Last night in a game the Braves took from the Pirates by a score of 2-1 Dan Uggla went 3 for 4 and raised his batting average to .205, thereby crossing the infamous 'Mendoza line', which is .200. The previous game, now infamous because of the blown call at the plate, Uggla went 2 for eight in the 19 inning contest, finishing with a BA of .199. Uggla crossed the line in the 105th game of the season. It is difficult to raise your BA later in the season, so it is obvious Uggla has somewhat righted the ship. Uggla has now hit in eleven straight games, with 14 hits in 50 at bats, which works out to a .280 BA during that time, which is about average for him according to his lifetime BA. He has had two hits in three of those games, and a single hit in the others, so he is not exactly 'on fire'. But it is over one hundred points higher than the .170's he hit for the first 90+ games. He has only drawn four walks during the streak as opposed to his eleven strike outs. Who misses Jeff Francoeur? I was able to watch four straight Braves games over the weekend, staying in because of the unbearable heat, and it became more than a little obvious that their main problem is swinging at balls outta the strike zone. The Atlanta home park is a pitcher's park and it is difficlut to hit it outta the park. Nevertheless, the Braves go up there trying to hit a 3-run homer, with the bases empty. What they need are batters who will work the count and put the ball in play. That is not Uggla's style.
As for the terrible call to end the 19 inning game...Well, the ump had been sweating behind the dish for over six hours. He gets paid the same whether he works two hours, or six. It is only human nature to be, in that position, predisposed to having a 'safe' call in your head, unless you have no other choice. How many times have you heard an announcer say something like, "It's a blow-out, and it's hot as hell, so you know the ump has expanded the strike zone." Then the color man pops in with, "You are so right, Bubba. A batter has got to know that and go up there swinging."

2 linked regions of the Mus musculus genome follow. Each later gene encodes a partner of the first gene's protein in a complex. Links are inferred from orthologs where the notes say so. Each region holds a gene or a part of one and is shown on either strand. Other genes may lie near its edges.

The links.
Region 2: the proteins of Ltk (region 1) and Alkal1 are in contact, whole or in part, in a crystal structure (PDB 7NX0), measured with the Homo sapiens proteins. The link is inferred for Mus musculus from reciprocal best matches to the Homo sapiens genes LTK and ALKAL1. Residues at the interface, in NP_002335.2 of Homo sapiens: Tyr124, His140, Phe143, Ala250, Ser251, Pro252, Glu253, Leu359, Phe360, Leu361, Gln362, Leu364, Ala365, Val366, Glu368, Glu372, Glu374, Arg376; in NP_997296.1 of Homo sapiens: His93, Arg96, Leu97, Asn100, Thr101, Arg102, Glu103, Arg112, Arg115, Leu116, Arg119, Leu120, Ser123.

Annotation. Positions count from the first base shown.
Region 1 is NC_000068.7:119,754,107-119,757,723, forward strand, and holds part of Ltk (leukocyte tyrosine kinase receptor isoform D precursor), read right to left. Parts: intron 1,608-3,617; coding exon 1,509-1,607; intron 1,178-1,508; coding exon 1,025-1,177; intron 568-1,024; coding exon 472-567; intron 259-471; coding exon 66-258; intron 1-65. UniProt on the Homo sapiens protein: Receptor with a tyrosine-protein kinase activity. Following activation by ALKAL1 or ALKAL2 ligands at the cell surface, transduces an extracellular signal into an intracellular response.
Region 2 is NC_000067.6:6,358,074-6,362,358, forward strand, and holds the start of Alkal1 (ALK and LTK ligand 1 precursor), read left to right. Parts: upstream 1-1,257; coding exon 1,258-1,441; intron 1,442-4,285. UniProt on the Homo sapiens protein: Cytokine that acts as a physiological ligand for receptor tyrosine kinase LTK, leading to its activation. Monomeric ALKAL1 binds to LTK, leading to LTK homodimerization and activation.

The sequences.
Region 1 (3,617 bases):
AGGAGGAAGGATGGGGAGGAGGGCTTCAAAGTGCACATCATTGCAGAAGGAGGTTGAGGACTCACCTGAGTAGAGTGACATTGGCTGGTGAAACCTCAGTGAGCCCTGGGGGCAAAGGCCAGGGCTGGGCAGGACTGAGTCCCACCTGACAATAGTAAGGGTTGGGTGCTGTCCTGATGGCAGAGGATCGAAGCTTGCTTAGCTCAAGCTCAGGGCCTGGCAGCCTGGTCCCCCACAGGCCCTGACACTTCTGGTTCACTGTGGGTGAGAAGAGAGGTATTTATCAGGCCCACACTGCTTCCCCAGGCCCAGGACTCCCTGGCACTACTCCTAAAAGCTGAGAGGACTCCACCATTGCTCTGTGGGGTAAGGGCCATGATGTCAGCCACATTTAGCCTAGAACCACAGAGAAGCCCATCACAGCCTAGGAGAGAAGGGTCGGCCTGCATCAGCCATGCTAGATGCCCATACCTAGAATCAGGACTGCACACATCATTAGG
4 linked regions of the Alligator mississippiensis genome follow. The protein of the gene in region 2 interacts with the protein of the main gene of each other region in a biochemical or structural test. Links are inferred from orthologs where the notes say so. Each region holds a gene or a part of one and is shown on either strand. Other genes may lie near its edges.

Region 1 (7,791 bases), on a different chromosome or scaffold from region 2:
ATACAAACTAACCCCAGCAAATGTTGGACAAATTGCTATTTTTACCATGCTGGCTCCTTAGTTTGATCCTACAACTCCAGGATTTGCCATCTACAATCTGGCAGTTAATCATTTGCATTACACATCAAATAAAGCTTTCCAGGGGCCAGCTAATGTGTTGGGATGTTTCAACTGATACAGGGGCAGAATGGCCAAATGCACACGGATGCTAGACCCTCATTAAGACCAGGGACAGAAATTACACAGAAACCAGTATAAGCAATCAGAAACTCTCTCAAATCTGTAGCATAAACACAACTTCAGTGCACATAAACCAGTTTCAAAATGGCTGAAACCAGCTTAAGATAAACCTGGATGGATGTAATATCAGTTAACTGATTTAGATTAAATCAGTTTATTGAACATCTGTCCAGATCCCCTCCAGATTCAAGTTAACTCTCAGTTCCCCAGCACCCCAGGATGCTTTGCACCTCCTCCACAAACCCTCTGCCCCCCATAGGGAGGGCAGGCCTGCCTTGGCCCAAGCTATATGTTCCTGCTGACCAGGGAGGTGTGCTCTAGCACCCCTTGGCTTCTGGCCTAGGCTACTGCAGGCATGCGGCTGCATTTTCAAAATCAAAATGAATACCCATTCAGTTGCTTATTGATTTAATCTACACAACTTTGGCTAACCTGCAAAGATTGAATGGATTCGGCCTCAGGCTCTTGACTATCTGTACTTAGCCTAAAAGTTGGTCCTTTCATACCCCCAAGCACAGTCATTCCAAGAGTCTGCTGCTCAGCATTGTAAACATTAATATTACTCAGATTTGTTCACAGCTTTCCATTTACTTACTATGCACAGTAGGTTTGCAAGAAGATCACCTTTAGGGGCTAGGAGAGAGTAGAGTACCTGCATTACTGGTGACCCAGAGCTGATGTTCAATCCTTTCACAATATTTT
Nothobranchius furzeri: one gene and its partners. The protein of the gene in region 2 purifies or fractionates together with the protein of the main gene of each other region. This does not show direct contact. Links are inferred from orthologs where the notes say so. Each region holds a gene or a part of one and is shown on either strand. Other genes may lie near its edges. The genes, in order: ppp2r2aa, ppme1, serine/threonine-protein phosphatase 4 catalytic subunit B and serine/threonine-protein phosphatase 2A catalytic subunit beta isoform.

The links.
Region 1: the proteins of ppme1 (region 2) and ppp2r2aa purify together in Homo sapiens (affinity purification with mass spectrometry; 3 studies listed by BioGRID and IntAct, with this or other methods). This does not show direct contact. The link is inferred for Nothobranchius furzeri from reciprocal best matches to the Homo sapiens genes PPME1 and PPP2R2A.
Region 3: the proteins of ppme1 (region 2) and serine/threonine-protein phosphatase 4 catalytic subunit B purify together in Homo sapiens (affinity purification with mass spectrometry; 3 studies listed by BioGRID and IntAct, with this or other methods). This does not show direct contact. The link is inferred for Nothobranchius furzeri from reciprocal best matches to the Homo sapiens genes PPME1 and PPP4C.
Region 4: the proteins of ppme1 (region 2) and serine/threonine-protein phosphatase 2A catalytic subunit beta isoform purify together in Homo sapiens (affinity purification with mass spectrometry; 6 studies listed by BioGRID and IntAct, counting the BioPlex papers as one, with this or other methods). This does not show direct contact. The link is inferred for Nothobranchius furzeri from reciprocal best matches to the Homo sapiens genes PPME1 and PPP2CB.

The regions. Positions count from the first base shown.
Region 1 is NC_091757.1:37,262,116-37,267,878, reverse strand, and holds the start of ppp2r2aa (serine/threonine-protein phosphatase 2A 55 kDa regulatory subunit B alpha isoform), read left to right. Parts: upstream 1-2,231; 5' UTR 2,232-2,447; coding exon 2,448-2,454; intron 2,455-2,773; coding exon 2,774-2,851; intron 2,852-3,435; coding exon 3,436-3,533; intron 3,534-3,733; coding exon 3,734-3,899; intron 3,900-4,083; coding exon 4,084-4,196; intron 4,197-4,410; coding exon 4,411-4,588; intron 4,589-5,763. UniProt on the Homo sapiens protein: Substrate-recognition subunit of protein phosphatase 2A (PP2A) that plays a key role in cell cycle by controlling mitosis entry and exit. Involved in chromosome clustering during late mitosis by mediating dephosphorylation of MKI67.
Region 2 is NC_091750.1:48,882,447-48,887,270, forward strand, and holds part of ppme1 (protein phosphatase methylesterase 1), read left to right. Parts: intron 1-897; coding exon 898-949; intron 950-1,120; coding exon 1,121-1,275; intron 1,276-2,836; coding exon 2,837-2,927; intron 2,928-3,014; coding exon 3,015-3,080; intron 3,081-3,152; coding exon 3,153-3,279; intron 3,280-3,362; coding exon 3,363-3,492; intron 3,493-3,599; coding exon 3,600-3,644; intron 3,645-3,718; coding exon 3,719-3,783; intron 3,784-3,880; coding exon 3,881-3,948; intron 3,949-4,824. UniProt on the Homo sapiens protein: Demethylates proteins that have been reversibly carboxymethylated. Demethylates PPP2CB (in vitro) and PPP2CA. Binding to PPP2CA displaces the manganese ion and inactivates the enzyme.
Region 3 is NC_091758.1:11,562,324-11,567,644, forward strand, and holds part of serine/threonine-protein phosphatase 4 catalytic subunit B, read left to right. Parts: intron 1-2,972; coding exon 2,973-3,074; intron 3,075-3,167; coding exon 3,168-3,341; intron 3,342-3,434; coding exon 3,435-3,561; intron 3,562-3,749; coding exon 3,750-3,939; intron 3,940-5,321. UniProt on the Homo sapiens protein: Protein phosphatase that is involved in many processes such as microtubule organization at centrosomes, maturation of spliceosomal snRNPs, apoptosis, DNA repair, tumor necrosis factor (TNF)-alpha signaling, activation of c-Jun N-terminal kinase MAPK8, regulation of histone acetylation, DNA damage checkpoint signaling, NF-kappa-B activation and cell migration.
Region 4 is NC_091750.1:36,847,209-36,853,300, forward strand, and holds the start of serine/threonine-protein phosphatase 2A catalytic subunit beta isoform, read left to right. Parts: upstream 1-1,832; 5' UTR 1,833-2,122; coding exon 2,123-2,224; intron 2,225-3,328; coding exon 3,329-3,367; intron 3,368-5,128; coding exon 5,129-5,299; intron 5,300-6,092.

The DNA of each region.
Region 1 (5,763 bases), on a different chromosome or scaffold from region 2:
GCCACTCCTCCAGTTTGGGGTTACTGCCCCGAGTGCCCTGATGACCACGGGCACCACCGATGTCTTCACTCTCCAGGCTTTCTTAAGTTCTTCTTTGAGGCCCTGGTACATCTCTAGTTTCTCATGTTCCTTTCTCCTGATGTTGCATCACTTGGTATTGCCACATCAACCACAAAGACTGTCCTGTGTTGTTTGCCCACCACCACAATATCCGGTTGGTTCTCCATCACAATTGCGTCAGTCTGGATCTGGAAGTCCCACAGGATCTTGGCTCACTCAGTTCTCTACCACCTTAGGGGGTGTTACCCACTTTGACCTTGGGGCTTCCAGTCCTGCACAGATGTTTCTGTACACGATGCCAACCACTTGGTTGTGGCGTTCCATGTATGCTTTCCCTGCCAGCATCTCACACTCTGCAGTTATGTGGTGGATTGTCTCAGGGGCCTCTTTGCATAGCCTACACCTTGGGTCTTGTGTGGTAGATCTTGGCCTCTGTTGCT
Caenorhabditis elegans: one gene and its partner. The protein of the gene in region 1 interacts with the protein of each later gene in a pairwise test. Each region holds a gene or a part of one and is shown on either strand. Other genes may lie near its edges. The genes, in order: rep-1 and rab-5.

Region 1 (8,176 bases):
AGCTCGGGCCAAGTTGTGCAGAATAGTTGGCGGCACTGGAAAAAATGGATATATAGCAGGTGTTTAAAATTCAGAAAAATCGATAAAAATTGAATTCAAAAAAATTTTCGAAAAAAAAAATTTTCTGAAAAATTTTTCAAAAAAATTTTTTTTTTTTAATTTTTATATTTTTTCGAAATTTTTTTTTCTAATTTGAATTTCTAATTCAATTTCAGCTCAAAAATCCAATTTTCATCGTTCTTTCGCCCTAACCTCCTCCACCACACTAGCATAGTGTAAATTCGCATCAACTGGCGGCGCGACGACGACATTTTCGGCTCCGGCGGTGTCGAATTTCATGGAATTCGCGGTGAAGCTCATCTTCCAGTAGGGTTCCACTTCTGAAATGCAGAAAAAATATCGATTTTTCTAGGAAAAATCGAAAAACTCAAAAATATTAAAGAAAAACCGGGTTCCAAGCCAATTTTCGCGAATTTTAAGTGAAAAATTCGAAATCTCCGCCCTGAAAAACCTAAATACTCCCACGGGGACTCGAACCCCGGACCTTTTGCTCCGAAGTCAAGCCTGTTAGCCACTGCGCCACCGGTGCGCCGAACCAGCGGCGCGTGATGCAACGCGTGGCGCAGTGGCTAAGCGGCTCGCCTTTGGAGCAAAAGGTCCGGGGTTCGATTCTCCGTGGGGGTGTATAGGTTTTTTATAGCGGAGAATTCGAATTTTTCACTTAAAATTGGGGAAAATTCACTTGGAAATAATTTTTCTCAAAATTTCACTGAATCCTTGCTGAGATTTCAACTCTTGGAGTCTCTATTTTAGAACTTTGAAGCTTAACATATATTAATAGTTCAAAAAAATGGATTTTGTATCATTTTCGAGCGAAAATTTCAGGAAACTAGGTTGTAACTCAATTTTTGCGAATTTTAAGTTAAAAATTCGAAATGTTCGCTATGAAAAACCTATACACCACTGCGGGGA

All calls are not the same in baseball. When the count reaches 3-0 studies have proven the umps will call a strike on anything near the plate. It's not right, but that's just the way it is. Deal with it.
Speaking of blown calls...Before the game last night, Sports Center did a countdown of the top ten worst blown calls in baseball. Number one was the infamous Don Denkinger call in game six of the 1985 World Series. Whew, it stunk up the stadium, and the smell still lingers. I was surprised that the non-call from the 1991 World Series when Kent Hrbek slam-dunked Ron Gant off of first base was only rated as the sixth worst of all time. That was not the only terrible call of that World Series. David Justice stumbled coming around third base and was call out for not touching the bag, when the replay clearly showed his toe kicked up white powder from the bag! Memory fails, but I seem to recall a Braves player called out for leaving third base early on a fly ball. Replay showed he did no such thing. It seems that all the bad calls went against the Braves because all of the bad calls DID go against the Braves! Granted, if the right calls had been made, we would not have had the fabulous game seven pitching duel to remember, which some call the greatest game seven in World Series history. Then again, if the Braves had won that Series, as they should have, then there would not be the knock against Bobby Cox, and the Braves, 'under achieved' in that they only one one World Series. Not to mention the 1996 World Series, game three, when the Braves relief pitcher, Nuke LaLoosh, chose that exact time to start 'thinking'. All the while Tim McCarver, the former catcher and one of the best baseball on-air men of all time, was explaining that Nuke should not throw his third best pitch in the situation because, "If you get beat, you wanna get beat with your best." Which was his fastball. Unfortunately, Nuke began to cogitate at that very moment. He was no Butch Cassidy, as the home run by Jim Leyritz proved conclusively. The Braves coulda been the team of the decade. Instead, they became a contender...
With their best hitter, Brian McCann on the DL, the Braves will need Uggla to continue to be average, at least. It's tough when your best hitter wears the 'tools of ignorance', because the probability of injury is so great. Ask the SF Giants.